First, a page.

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As World Events Turn Dark, Moviegoers Can’t Get Enough Talking Animals

Hollywood is vexed by the lack of home runs at the box office this summer. But there is a bright spot amidst countless forecasts of trouble for the film industry. Two of the biggest smashes of the season so far, Disney’s “Finding Dory” and Universal Studios’ “The Secret Life of Pets,” are a reminder that animation is the one genre that seems to be unstoppable at the movies.

Beyond their reliance on pixelated performances, “Dory” and “Pets” share another similarity. They are both stories centered on animals that yammer about their personal lives, bicker and act like human beings. Against a questionable year of ticket sales, where even movie stars like Johnny Depp and George Clooney have come up short, audiences seem to prefer their personalities with tails.

These cuddly creatures are serving as an antidote to dark times in the world. Some executives in Hollywood are starting to wonder if audiences are growing weary of bullets and apocalyptical imagery on the big screen, because of all the real-life tragedies from mass shootings and terrorism attacks. Experts say that audiences are drawn to quick-witted animals because they offer an escape. “It’s a concept that people understand, get and really like,” says Jeff Bock, an analyst at Exhibitor Relations. “We love these creatures. Put in a human persona, and people go gaga.”

Of the top 12 biggest films of 2016 so far at the domestic box office, half of them — a staggering six titles — featured talking animals. That list includes Disney’s “The Jungle Book” ($360 million) and “Zootopia” ($341 million), as well as Fox’s “Kung Fu Panda 3” ($144 million) and Sony’s “The Angry Birds Movie” ($106 million).

Finding Dory,” which has grossed $434 million so far, is set to eclipse “Shrek 2” over the weekend as the most successful animated movie ever at the domestic box office. Ellen DeGeneres received stellar reviews for her vocal performance as the title character, a forgetful Pacific blue tang fish on a mission to find her parents. Meanwhile, “The Secret Life of Pets” has accumulated a whopping $153 million domestically in its first week of release, already passing big-budgeted tentpoles such as “Independence Day: Resurgence” and “The Legend of Tarzan.”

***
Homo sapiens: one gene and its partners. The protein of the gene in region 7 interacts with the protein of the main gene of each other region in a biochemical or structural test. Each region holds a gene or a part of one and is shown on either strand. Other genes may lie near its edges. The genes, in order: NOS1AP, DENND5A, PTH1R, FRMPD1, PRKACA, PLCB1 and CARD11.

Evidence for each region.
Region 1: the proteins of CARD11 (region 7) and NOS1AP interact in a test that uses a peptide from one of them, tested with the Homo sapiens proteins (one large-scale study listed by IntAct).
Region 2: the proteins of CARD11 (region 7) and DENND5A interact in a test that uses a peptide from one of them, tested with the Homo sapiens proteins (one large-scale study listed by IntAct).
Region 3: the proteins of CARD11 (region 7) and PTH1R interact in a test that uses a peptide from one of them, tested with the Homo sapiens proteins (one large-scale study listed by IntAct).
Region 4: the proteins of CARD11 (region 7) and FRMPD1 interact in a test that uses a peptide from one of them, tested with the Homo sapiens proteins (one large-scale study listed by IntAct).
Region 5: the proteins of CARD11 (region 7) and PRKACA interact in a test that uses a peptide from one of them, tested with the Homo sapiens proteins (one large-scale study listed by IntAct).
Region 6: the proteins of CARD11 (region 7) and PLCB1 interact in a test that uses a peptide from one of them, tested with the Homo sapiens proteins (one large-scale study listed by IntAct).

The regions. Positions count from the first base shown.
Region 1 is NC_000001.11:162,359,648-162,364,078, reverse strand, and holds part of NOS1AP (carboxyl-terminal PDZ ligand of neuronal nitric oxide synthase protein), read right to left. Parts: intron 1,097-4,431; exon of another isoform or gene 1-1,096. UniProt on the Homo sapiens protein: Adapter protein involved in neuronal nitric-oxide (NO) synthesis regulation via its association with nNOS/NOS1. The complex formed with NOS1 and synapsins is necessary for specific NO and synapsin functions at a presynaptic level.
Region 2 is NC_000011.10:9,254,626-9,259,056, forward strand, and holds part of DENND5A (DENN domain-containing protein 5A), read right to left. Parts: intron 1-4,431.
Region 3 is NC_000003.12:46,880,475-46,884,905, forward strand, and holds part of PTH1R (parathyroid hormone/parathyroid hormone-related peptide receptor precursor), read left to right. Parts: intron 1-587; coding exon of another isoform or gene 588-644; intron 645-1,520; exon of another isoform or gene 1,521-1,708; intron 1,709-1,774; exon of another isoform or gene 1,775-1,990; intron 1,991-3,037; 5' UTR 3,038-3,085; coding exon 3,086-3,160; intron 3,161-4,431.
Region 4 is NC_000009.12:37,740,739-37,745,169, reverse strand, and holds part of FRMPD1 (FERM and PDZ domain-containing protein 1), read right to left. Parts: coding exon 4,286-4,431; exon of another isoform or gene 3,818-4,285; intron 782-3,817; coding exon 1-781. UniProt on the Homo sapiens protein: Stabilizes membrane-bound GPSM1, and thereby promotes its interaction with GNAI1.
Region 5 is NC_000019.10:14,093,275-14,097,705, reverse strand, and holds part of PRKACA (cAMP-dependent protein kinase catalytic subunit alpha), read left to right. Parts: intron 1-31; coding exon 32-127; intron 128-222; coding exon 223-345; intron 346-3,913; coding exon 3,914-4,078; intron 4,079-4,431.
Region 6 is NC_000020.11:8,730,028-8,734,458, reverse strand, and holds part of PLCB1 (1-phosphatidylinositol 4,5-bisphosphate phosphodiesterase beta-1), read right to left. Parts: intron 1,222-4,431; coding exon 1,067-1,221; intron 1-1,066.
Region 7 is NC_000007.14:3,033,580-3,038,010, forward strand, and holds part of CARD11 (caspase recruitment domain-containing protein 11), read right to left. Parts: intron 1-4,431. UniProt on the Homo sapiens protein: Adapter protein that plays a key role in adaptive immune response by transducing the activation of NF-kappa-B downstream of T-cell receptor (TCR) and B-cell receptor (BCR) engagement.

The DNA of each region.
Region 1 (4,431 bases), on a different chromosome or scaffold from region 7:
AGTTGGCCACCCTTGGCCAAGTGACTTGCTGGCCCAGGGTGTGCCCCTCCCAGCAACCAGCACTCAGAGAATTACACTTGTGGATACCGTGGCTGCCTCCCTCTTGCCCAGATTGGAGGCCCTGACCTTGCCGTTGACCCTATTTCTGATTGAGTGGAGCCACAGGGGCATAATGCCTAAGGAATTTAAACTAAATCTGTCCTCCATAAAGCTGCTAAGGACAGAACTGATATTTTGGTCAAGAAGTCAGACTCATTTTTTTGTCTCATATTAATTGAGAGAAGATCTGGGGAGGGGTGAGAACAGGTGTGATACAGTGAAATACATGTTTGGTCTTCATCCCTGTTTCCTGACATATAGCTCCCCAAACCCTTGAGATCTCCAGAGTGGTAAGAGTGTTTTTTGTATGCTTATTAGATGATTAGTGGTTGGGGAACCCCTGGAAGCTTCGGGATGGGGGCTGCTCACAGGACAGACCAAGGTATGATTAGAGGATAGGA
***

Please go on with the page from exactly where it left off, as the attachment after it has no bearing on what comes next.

“Obviously, it’s extremely satisfying and gratifying,” says Chris Renaud, the co-director of “Pets,” an animated comedy about a group of lovable dogs and cats who reside in the same Manhattan apartment building. “For our movie, we really tried to celebrate our relationship with pets and that unconditional love that it seems like they express toward us.”

The concept of anthropomorphism — where animals have human-like qualities — isn’t by any stretch of the imagination new. It was an idea originated in Ancient Greece with Aesop’s Fables. Starting in the 1940s, the entertainment industry got into the talking animal business with Walt Disney’s Mickey Mouse competing with Warner Bros.’s Bugs Bunny. Then there were the beloved classics on the big screen (such as 1941’s “Bambi”) and on TV (don’t forget “Mr. Ed,” everybody’s favorite horse from 1960).

Not all movies about talking animals have been a hit. In 1993, the John Travolta family comedy “Look Who’s Talking Now!,” flopped badly with just $10 million at the box office. But chalk that up to the lackluster pooch characters voiced by Danny DeVito and Diane Keaton, who seemed to communicate without even moving their snouts. And the less said about 2004’s “Home on the Range,” the better.

The current set of talking animal movies are much more sophisticated. “The Jungle Book,” a retelling of the Rudyard Kipling book, carried a budget of $175 million. It was the rare action movie that wasn’t driven by extreme violence or guns.

It also helps that consumers are infatuated with animals — pets occupy some 80 million homes in the United States. Americans are expected to splurge an estimated $62.75 billion on their Fidos in 2016, according to the American Pet Products Association. Public attitudes about animal rights are evolving, as evidenced by the success of the 2013 documentary “Blackfish” about the reported mistreatment of killer whales at SeaWorld, as well as larger debates about the ethics of keeping animals in captivity.

So for now, Hollywood will continue to chase after dogs and cats on the big screen. Next week, Fox releases “Ice Age: Collision Course” — the fifth in the franchise of a series about a wooly mammoth and his pals that has so far grossed $2.8 billion worldwide. In August, Disney will unspool a remake of “Pete’s Dragon,” starring Bryce Dallas Howard. Then in December, Universal is expected to score big with “Sing,” about a posse of animals — voiced by Scarlett Johansson and Matthew McConaughey — that host their own “American Idol”-like crooning contest.

As for “The Secret Life of Pets,” its wildly successful opening weekend has already sparked chatter about a sequel. “It’s certainly something we’ve been talking about,” Renaud says. “We’re all pet owners and pet lovers.”

Brent Lang contributed to this report. 

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